Posted by Brent Leary on Tue, Dec 19, 2006 @ 10:13 PM





Talk about grabbing your attention. I receive an e-newsletter from The Warrillow Group on a weekly basis and today’s was a doozy. The Warrillow Group is a Canadian based research firm focused on the SMB market. There information is pretty interesting and you may want to check out their site. This week’s newsletter came with the following subject line – “The beginning of the end for the e-newsletter”. Now I am signed up to more than a few newsletters and most of the time I delete before reading them, as most of you probably do as well. But this one I opened.

As you rifle through your inbox (and through all the e-newsletters you no doubt have piled up in it), it’s probably hard to conceive e-newsletters going out of style anytime soon. But its popularity with businesses is precisely why Warrillow’s survey says e-newsletters are on their way out eventually…not tomorrow, but eventually. The survey, answered by small business owners with fewer than 100 employees, found the SMB marketers have become too reliant on e-newsletters, and that e-newsletters are being read less and less, not making it through spam filters.

Now this report is really aimed at companies selling to SMBs, letting them know that they need to do something else to reach the target. In fact, 84% of Fortune 500 companies selling products to SMBs have an e-newsletter. But you know businesses of all sizes are sending e-newsletters out with reckless abandon because it’s easy and cheap to do so. Causing a fraction of them to be read.

Warrillow points out that RSS (Really Simple Syndication), may be the tool that may replace e-newsletters. Many folks, including yours truly in a post on my personal blog, believe RSS will supplant e-newsletters at some point in time. Mainly because it puts the power of choice in the end user’s hand, and allows them to take back control of their inbox. And with Microsoft Vista and Office 2007 due out shortly, RSS will be hitting the mainstream at some point. So now would be a good time to acquaint yourself with it from a business perspective, and how it can enable you to get your messages through to the desired target.

To get more of this information you may want to sign up for Warrillow’s e-newsletter. Unfortunately it doesn’t appear they have a blog or RSS feed yet. I guess that means e-newsletters still have a little time left before they become extinct.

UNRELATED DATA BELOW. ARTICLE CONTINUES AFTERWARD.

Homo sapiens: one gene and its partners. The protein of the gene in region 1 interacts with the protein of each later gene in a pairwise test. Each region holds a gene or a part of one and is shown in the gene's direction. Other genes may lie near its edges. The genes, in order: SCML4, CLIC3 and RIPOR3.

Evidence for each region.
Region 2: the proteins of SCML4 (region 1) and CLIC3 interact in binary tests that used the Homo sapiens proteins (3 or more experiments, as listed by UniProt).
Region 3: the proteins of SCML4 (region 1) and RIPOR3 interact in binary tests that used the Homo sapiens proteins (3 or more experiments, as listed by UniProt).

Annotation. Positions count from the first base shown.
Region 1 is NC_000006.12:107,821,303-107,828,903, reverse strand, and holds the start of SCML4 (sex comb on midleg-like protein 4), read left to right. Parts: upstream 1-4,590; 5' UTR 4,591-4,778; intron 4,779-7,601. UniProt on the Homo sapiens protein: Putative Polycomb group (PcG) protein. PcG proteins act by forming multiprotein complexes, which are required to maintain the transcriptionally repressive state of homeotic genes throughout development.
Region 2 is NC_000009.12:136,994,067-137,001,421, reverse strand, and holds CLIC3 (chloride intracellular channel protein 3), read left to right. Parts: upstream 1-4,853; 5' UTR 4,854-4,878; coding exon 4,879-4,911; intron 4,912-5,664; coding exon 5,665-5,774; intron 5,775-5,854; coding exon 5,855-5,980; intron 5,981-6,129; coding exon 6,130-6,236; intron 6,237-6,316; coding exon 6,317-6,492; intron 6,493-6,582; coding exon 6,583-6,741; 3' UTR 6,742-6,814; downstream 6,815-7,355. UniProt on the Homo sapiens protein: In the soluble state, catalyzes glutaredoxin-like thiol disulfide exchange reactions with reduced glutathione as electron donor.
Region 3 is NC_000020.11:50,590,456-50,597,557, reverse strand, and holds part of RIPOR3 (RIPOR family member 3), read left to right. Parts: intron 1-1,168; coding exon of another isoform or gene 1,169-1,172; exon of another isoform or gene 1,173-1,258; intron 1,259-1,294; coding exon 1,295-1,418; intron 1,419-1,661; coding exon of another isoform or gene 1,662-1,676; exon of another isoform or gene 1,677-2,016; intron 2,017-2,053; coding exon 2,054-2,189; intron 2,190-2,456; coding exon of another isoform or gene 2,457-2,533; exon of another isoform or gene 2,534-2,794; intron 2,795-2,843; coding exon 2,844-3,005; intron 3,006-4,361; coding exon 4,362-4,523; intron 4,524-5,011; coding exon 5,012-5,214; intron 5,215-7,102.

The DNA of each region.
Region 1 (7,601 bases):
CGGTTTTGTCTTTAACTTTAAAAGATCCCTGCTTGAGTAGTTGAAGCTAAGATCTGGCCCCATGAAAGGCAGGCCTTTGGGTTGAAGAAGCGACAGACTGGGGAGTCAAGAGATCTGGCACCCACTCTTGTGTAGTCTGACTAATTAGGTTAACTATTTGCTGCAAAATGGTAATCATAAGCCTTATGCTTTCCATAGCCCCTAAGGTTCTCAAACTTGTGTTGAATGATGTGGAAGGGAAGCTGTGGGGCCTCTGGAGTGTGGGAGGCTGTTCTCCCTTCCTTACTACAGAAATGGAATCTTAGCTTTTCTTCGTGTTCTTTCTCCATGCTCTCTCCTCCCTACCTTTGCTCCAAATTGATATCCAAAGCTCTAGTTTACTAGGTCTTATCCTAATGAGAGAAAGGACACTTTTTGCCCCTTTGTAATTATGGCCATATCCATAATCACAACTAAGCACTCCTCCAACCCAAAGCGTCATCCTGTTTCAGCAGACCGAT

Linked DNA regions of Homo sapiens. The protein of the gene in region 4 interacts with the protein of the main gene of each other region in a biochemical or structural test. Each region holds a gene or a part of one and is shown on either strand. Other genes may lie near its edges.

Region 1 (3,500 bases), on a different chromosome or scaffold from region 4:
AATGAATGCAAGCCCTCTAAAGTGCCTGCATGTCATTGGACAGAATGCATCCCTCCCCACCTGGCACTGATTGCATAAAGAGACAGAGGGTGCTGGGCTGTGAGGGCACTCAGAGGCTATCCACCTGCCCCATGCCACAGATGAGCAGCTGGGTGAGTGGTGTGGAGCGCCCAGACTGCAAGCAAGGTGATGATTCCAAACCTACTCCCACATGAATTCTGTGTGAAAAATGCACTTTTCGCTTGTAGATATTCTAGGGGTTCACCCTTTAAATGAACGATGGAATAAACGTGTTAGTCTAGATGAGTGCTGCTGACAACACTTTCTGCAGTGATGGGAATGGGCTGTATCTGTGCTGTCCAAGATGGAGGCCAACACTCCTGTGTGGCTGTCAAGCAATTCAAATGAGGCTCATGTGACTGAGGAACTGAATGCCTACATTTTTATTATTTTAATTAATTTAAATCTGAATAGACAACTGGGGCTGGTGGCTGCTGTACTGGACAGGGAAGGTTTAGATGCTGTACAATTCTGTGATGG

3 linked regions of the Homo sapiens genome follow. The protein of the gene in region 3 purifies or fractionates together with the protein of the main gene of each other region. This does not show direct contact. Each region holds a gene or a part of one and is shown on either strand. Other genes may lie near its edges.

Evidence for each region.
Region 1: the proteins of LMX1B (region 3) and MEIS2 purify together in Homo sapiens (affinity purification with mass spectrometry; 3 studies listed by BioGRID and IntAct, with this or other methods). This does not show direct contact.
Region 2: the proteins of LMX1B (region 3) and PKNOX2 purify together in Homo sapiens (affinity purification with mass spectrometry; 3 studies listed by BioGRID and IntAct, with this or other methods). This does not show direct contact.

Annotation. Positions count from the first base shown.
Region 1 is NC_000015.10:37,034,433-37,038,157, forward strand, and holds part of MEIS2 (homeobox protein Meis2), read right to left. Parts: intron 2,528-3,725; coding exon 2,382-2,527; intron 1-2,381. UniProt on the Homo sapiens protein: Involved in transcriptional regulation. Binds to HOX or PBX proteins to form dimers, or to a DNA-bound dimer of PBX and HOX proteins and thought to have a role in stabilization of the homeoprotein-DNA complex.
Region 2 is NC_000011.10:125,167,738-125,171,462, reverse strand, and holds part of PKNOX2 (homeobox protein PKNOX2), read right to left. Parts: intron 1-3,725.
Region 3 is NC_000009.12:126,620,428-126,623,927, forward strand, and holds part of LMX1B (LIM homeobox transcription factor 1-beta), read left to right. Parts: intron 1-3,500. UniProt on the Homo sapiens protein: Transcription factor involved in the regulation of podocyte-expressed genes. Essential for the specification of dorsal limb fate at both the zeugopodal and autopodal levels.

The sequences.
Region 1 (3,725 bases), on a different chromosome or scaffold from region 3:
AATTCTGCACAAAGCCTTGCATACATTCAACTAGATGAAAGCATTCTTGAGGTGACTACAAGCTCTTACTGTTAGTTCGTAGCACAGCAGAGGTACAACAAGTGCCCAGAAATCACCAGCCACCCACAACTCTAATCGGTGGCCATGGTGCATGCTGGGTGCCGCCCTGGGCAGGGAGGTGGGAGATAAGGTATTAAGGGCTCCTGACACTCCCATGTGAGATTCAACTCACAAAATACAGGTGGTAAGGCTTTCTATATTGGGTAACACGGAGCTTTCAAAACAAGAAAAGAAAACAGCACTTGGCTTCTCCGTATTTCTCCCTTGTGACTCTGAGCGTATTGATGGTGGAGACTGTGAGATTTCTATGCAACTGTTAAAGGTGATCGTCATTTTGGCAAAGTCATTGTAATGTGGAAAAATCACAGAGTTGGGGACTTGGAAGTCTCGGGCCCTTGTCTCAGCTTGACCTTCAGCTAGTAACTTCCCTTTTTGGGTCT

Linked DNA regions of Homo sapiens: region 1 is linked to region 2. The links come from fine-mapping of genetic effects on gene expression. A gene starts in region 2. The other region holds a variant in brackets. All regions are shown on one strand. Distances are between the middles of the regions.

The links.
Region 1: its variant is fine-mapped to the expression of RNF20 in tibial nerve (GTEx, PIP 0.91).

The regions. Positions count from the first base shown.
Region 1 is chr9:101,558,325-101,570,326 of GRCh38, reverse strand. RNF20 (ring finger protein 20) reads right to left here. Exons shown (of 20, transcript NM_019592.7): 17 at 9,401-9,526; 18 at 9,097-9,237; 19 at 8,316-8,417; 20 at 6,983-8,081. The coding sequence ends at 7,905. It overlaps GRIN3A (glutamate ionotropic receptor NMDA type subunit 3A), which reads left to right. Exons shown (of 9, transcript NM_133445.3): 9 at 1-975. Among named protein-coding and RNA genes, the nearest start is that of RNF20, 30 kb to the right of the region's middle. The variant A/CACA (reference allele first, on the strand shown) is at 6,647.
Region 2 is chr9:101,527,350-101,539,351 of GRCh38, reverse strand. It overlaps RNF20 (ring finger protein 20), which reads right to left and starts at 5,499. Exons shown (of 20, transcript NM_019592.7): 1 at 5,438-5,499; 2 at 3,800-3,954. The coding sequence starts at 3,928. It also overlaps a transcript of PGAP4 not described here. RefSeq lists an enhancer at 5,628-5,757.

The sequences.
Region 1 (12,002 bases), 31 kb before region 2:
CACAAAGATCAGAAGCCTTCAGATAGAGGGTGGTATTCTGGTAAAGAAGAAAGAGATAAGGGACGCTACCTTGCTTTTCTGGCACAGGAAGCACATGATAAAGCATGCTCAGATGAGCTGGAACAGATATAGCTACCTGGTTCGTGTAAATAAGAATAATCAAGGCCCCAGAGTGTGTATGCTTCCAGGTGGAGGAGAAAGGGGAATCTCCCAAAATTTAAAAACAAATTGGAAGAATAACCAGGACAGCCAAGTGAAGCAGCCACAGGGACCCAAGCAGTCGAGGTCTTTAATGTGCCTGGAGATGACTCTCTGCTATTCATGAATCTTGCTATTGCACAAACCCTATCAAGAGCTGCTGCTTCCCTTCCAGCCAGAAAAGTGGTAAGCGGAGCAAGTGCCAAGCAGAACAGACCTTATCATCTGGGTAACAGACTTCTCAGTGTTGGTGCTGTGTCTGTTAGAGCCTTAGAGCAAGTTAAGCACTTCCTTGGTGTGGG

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Quick Takes on Software-as-a-Service for Small Business

Posted by Brent Leary on Mon, Dec 18, 2006 @ 05:19 PM






Small businesses are really starting to embrace Software-as-a-Service (SaaS) in 2006. And it is truly a great way to quickly incorporate functionality that in the past would have been too expensive, too difficult to learn and too long for benefits to be realized. SaaS truly makes sense for small businesses to use in a number of ways.

Our company, CRM Essentials, was among the first certified implementation partners of on-demand CRM pioneer Salesforce.com when we signed on back in 2003, and have been following the rise of SaaS since then. In fact, I’ve been following traffic patterns of some of the better known SaaS providers of CRM with my “Alexa CRM On Demand Ratings” posts on my blog for the past six months. So you can definitely call me a strong proponent of it, especially for small businesses who need to get up and running quickly and cheaply to compete, thrive and survive.

Now with all the hype surrounding SaaS you would think that buying traditional software has gone the way of the do-do bird, or relegated to history books…”Remember back in the 1990’s when we used to Comp USA to buy software?). But just keep in mind that the majority of software is still acquired the old-fashioned way. And that it still makes sense to do so for many uses.

Recently we had one of the leading experts on the SaaS market, Sheryl Kingstone of Yankee Group, on the show to discuss the whole “Buy vs. Rent” dilemma with respect to SMBs. Here are a few quick hits (90 seconds or less) you should check out before you completely go the “no software” route.

1. Installed software will be here for awhile, and might be cheaper for what you need it for


2. Email marketing is probably the best way to get started with SaaS to see quick results



3. Make sure you add everything in when doing Total Cost of Ownership (TCO) comparison between SaaS vs. installed software for a 3-5 year timeframe


4. SaaS will help make it easier to use functionality from one service provider from within another service providers application. This has created a new term called “intelligent mashups”.



Software-as-a-Service really can allow small business to “look like a big guy” while paying like a little guy. But there will probably be things that you’ll always want to install directly on you machines. Just take the time to figure out when it’s appropriate to use one or the other.